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  • patrickMarch 08, 2014 - 1:43 pm

    MR JONES, thank you for setting things straight. I also read all the news and am always amazed at citizens who don't.

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  • MDSMarch 08, 2014 - 9:52 pm

    It's one thing to shoot at a paper target and another to shoot at a live person who is moving and shooting at you. Sounds to me like the officers did very good in this situation.

    Reply | Report abusive comment
  • JBMarch 08, 2014 - 6:47 am

    Keep voting for these bleeding heart liberals and pretty soon jails will be outlawed because people do not like them. People vote on something and it passes and a small group of people disagree with it and they get their way the vote is reversed.

    Reply | Report abusive comment
  • boomMarch 08, 2014 - 2:32 pm

    @JB-Keep voting for tough on crime conservatives who wants lock everyone up and throw away the key-ON THE TAXPAYERS DIME!!! Why are we in this mess? Because in the 1990's Pete Wilson caved to the voters on 3 strikes to win a re-election bid. Well Pete got his reelection, the guys stealing candy bars got their life sentences and we the taxpayers footed the bill. So before you listen to this guy berate bleeding heart liberals, just remember it was the hard-line conservatives that got us into this mess in the first place.

    Reply | Report abusive comment
  • Solano CountyMarch 08, 2014 - 3:01 pm

    I think a solution is to build more prisons and stop spending millions on free education, free healthcare, free workout equipment, free cable, free reading materials, etc. If a prisoner wants nice things they (or their family) can pay for them, not us tax payers. If a person who has committed two felonies, commits a third, I dont care what they steal, they should spend the rest of their life in a crappy prison, eating crappy food, and receiving crappy healthcare!!!! If you dont like it, dont commit crimes! If the Solano County DA's office continues to simply slap criminals on the wrist, VOTE THEM OUT!! Mr. DuBain, I hope your days are limited. Your office has VERY low conviction rates, provides criminals with unreasonable plea deals, and refuses to file more cases than any other bay area county.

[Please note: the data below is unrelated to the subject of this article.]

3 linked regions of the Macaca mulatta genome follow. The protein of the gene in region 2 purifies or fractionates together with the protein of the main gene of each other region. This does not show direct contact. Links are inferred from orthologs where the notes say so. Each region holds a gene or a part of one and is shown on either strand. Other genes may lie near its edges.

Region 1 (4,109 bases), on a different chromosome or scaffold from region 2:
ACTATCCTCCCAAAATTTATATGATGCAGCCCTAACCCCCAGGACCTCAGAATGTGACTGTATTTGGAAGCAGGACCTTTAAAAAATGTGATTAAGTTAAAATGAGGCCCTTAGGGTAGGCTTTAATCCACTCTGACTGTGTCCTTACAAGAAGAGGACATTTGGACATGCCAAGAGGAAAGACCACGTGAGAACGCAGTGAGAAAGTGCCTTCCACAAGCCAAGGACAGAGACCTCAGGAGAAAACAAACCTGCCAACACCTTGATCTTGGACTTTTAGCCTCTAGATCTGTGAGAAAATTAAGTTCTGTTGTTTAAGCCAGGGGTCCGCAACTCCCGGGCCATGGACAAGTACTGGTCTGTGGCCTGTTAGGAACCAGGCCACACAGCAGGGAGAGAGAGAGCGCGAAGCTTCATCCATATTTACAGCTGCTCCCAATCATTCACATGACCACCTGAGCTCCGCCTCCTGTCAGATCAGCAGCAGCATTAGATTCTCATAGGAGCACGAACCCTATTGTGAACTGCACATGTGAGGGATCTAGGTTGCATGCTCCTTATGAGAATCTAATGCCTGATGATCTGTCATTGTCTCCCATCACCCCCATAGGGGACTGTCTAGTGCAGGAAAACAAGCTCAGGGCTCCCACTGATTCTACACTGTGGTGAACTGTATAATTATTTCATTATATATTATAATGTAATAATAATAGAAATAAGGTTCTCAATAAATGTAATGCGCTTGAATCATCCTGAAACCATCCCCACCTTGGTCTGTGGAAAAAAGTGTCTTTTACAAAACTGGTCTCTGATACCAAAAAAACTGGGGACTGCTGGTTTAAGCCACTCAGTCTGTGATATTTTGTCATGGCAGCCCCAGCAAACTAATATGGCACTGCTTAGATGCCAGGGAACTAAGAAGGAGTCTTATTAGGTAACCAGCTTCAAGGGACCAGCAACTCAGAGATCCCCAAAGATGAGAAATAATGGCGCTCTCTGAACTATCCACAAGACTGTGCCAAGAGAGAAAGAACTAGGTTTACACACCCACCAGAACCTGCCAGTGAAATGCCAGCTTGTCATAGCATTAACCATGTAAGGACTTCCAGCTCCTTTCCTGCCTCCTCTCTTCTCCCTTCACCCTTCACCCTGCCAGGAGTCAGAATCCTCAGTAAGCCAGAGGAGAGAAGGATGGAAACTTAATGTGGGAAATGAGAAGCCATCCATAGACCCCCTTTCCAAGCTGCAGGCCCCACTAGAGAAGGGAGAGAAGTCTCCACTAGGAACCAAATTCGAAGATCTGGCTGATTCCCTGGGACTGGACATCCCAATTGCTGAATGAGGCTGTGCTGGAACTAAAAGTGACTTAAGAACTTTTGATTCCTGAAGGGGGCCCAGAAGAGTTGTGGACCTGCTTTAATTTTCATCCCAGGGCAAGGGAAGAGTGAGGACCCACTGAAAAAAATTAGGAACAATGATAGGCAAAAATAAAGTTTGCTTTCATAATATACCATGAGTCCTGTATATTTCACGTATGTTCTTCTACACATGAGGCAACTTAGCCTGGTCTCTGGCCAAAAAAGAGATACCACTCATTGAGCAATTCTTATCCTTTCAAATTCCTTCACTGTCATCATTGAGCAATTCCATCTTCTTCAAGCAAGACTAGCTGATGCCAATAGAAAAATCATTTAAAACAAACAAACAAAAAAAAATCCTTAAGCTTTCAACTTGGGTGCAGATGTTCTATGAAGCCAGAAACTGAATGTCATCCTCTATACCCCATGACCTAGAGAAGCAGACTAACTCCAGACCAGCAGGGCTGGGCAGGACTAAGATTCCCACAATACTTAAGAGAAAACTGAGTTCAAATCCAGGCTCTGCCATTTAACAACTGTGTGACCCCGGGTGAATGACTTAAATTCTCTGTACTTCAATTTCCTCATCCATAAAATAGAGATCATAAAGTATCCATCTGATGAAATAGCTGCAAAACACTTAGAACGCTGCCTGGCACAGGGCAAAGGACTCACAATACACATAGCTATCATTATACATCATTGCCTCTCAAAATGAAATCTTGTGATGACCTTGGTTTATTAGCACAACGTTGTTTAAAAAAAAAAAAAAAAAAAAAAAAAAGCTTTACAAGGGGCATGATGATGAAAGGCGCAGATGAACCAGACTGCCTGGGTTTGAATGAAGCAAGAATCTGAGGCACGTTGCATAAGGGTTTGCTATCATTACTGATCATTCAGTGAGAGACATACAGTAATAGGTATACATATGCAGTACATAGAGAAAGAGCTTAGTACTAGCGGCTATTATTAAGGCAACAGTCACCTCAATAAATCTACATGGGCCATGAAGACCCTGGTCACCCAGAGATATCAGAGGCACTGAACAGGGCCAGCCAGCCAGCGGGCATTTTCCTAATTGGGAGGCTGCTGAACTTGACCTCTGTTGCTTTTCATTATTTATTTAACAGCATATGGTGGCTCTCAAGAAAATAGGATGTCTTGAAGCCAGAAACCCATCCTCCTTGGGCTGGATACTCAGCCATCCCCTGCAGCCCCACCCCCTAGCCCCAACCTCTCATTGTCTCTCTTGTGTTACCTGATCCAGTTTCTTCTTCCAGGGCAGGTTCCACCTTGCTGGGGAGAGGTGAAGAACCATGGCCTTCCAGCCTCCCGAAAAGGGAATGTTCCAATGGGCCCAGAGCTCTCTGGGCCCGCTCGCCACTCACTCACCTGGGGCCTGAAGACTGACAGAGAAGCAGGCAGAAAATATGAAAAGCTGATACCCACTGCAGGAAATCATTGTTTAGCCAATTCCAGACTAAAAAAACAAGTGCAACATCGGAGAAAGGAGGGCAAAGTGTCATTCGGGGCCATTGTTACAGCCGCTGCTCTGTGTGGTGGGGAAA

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  • FrankMarch 08, 2014 - 3:05 pm

    My thoughts are with the police officers, their families, and the Fairfield Police Department. Officers put their lives on the line to protect us, our families, and our community. Thank you all for what you do!! I support the department, and each of you that are on the front lines protecting us. Its too bad this pile of garbage will have someone defending his actions in court.

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  • JBMarch 08, 2014 - 2:54 pm

    Boom maybe if they stayed locked up and served their debt to society we would not have this problem. They did something to have the two prior strikes which are felonies. I guess taxpayers do not pay for new cars when they are stolen or their belongings are taken right Boom?

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  • boomMarch 08, 2014 - 6:29 pm

    Not at all JB- I just don't think someone stealing your $20k car is worth me spending $150,000 for the 3 years you want him locked up for. As for if they had stayed locked up, you show your ignorance, can you please go to cdcr.ca.gov and look up the recidivism rates for those on early release. Know facts and numbers when you make statements which might be in the popular opinion, but are not necessarily facts.

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  • JBMarch 08, 2014 - 7:33 pm

    Boom I guess it is ok that someone takes my vehicle without my permission, you are good with this, despite my life being turned upsidedown. Ok, they are career criminals and have committed several offenses before they are caught and prosecuted. Why don't you let a registered sex offender live with you and let me know how that works out for you since you are so intelligent.

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  • boomMarch 08, 2014 - 8:55 pm

    Look at the facts, in fact look at the reports section on top of www.cdcr.ca.gov , then stop guessing as to what my moral values are. I didn't say your car was worthless, even though I highly doubt you have lost your car and furthermore if you did, its your own fault for not being fully covered if you feel your vehicle is worth enough to be stolen. I said giving someone 16 months, 2 or 3 years in prison at a taxpayer cost of $150,000 is not equitable nor does it make sense for the ultimate cost of the punishment of the crime to cost 7 times more than the piece of property that was stolen. That's grade school math right there.

    Reply | Report abusive comment